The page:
Tips & Techniques > Food Safety of Hollandaise
A word about the food safety of hollandaise sauce. There is always a risk of food-borne illnesses when using undercooked eggs. If you are concerned about salmonella, use pasteurized eggs or cook the eggs to at least 165F to kill any bacteria; however, this can potentially cause the eggs to scramble. Egg yolks start to coagulate around 149F (65C) and will start to curdle around 160-170F (yolks completely curdle at 185F (85C). If a gastride is used to make the sabayon, the acid will provide a bit of leeway and minimizes the risk of the yolks coagulating if they are slightly overheated.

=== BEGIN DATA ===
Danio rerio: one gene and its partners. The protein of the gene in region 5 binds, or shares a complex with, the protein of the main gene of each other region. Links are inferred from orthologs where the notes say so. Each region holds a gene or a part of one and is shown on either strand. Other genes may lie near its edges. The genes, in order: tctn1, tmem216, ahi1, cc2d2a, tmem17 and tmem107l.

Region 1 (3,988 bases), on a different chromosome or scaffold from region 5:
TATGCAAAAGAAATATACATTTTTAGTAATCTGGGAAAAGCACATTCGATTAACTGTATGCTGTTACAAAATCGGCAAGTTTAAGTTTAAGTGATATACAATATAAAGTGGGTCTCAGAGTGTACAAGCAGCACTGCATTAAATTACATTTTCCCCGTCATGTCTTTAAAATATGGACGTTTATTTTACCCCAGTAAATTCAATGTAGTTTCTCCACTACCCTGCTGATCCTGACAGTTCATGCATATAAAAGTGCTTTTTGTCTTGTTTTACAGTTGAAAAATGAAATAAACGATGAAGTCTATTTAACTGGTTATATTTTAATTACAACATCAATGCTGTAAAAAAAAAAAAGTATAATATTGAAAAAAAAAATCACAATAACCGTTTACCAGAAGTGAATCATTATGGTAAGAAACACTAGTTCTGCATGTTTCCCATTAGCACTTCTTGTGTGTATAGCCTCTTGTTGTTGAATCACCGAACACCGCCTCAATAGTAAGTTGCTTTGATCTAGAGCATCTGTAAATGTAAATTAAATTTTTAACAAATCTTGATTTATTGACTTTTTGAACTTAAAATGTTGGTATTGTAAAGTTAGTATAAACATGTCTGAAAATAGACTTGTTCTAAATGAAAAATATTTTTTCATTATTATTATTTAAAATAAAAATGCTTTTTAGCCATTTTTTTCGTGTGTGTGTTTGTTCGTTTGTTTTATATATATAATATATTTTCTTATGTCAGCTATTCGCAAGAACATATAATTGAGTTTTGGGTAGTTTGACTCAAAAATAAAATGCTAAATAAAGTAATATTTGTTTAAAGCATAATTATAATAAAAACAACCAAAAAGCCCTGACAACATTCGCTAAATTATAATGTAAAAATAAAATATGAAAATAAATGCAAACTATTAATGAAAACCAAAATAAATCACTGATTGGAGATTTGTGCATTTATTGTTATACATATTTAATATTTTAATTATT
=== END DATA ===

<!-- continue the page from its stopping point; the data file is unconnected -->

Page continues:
Hollandaise should be held between 120F to 145F (49 to 63C) so it does not split or curdle. If the sauce is heated above 150F, the eggs can overcook, become grainy and the sauce can potentially split. Because hollandaise is kept warm (and not hot), holding hollandaise at this temperature causes bacteria to rapidly grow, which will contaminate the sauce and make it unsafe to consume, especially if it is held for too long. Hollandaise should not be held for more than 1.5 hours; therefore, make only what you intend to serve and never mix and old batch of sauce with a new one.